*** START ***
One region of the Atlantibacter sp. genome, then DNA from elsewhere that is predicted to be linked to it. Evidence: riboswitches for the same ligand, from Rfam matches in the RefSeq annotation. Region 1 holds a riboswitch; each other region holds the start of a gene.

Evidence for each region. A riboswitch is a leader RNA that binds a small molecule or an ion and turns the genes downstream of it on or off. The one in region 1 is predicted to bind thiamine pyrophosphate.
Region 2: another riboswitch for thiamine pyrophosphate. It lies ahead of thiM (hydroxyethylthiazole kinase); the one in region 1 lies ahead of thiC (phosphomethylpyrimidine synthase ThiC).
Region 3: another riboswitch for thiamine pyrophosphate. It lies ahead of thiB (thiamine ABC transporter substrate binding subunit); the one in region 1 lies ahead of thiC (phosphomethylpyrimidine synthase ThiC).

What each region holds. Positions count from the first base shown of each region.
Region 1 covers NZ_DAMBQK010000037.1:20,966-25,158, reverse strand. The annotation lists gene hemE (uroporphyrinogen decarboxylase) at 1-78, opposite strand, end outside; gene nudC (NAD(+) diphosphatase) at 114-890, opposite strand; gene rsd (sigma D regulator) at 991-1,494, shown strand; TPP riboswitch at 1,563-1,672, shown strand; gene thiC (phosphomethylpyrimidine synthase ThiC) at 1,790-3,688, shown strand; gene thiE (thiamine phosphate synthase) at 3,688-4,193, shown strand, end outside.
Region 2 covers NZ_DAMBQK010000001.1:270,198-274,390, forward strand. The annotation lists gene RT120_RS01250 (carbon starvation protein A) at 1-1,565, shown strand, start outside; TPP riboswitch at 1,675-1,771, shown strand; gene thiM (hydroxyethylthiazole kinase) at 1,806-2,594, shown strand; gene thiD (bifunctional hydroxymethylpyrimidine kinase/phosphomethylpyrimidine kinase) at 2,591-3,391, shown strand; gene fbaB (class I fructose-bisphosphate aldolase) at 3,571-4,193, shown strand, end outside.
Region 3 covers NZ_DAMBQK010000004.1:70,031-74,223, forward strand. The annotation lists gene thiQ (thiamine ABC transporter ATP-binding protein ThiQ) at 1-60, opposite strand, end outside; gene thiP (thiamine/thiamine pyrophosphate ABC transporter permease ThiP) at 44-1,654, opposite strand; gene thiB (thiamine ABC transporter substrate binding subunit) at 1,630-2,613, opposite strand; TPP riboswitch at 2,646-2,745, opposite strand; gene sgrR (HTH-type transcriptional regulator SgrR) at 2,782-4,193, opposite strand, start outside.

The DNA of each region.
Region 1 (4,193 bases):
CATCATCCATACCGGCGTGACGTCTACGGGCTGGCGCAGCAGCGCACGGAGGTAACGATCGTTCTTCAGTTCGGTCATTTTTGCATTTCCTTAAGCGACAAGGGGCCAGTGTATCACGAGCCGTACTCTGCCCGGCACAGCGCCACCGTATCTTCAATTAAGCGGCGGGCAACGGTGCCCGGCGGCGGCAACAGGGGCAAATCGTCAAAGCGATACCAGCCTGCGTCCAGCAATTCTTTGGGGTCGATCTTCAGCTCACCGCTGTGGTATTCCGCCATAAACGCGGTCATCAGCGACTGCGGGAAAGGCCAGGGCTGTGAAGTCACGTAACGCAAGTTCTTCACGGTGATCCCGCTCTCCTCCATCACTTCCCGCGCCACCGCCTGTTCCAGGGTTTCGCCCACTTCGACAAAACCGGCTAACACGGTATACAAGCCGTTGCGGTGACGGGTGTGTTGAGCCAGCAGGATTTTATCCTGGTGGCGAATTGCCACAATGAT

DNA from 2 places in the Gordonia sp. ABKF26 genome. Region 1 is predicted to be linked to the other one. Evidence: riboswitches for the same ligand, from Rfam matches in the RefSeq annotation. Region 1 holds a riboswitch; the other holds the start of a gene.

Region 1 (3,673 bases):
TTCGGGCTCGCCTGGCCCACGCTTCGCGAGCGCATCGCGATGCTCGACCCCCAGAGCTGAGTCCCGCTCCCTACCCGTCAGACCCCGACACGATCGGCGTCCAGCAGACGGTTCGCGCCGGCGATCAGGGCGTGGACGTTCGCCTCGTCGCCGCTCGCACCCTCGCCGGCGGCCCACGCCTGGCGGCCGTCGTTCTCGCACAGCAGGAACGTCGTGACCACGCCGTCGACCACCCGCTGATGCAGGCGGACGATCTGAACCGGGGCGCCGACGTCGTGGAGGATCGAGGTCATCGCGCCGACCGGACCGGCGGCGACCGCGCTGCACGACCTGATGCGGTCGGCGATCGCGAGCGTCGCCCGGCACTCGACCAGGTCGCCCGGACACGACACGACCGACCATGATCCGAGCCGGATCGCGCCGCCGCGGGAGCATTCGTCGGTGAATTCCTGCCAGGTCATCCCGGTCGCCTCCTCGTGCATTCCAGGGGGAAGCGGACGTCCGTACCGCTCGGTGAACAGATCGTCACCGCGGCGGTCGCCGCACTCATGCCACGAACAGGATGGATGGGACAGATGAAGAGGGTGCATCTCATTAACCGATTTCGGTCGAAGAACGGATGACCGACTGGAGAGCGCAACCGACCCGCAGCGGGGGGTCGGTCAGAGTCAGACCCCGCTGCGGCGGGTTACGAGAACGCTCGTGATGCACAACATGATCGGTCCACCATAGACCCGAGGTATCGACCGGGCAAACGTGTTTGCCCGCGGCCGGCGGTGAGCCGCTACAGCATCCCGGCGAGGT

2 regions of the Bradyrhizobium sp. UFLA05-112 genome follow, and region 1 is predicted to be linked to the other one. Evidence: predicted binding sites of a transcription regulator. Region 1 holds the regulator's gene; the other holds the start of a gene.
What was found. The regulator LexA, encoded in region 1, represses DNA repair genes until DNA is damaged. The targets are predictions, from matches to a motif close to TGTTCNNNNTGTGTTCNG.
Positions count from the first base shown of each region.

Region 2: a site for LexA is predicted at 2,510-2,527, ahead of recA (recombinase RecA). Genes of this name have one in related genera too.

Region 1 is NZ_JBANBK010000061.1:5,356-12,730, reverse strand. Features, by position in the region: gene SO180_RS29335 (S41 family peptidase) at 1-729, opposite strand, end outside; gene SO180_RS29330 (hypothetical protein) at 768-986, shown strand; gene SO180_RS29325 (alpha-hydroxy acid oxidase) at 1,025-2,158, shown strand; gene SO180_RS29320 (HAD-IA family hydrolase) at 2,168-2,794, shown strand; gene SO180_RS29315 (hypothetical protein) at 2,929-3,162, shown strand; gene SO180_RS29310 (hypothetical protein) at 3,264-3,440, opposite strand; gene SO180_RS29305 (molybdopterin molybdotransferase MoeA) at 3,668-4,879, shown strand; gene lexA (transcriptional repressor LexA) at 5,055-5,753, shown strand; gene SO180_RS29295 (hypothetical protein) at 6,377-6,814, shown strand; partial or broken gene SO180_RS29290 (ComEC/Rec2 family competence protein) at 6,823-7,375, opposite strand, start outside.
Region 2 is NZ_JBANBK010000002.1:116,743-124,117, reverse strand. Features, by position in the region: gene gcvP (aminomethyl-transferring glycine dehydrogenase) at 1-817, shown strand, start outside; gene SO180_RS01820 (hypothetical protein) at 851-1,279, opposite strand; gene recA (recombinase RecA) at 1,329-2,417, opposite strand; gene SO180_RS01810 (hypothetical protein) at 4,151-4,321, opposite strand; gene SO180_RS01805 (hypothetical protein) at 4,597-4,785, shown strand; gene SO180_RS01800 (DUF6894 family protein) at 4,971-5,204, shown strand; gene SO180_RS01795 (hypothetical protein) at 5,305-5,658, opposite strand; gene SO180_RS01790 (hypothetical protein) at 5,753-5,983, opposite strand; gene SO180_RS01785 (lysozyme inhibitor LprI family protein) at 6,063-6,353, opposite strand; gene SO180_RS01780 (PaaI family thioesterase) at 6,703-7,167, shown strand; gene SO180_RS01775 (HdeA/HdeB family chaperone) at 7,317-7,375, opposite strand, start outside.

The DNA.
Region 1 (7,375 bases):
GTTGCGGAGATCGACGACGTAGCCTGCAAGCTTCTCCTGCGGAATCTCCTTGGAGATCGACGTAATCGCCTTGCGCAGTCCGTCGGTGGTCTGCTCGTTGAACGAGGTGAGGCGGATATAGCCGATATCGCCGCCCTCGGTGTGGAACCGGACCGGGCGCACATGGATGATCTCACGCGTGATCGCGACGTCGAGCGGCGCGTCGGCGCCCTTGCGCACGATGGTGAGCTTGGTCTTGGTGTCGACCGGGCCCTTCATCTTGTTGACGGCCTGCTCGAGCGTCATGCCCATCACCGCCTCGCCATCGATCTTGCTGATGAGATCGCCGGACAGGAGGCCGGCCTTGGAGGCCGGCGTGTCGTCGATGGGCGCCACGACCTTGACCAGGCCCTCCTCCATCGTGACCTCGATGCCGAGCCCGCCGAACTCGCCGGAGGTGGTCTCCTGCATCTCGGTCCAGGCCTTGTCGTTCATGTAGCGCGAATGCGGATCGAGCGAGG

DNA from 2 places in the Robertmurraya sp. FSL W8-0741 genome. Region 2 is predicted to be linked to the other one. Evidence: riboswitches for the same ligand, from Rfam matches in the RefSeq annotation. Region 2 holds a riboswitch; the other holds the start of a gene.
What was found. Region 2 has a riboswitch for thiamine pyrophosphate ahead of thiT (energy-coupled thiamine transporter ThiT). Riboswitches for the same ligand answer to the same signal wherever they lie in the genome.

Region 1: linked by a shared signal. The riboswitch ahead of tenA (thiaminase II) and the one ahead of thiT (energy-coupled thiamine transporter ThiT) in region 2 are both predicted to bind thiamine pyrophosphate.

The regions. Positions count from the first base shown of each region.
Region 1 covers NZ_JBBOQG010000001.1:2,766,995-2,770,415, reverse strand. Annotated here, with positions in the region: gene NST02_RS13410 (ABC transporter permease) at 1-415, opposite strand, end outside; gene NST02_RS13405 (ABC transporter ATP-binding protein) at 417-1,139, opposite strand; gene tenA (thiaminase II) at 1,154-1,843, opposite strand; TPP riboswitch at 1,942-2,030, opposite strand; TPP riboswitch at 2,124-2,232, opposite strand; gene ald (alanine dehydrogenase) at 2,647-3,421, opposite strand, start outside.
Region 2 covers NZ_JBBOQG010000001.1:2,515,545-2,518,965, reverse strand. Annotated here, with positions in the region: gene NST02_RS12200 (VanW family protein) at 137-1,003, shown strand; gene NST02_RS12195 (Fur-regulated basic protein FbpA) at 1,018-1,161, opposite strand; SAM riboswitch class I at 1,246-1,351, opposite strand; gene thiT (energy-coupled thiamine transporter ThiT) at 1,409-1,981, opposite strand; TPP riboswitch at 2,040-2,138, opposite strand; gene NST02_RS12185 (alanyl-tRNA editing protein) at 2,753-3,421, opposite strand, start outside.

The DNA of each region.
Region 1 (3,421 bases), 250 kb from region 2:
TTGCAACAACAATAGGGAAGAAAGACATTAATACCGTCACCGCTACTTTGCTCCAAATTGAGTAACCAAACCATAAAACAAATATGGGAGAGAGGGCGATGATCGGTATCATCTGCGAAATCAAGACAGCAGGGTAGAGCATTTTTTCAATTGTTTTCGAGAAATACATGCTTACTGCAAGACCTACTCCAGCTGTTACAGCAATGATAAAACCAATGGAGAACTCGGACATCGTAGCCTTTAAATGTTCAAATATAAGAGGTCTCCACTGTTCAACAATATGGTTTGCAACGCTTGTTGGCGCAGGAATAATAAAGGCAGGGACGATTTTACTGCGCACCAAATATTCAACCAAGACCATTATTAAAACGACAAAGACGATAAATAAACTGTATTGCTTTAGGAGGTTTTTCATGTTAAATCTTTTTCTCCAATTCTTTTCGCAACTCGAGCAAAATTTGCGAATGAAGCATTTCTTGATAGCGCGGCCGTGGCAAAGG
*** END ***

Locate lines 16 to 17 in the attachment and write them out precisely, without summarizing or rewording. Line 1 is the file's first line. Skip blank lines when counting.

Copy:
What was found. The regulator LexA, encoded in region 1, represses DNA repair genes until DNA is damaged. The targets are predictions, from matches to a motif close to TGTTCNNNNTGTGTTCNG.
Positions count from the first base shown of each region.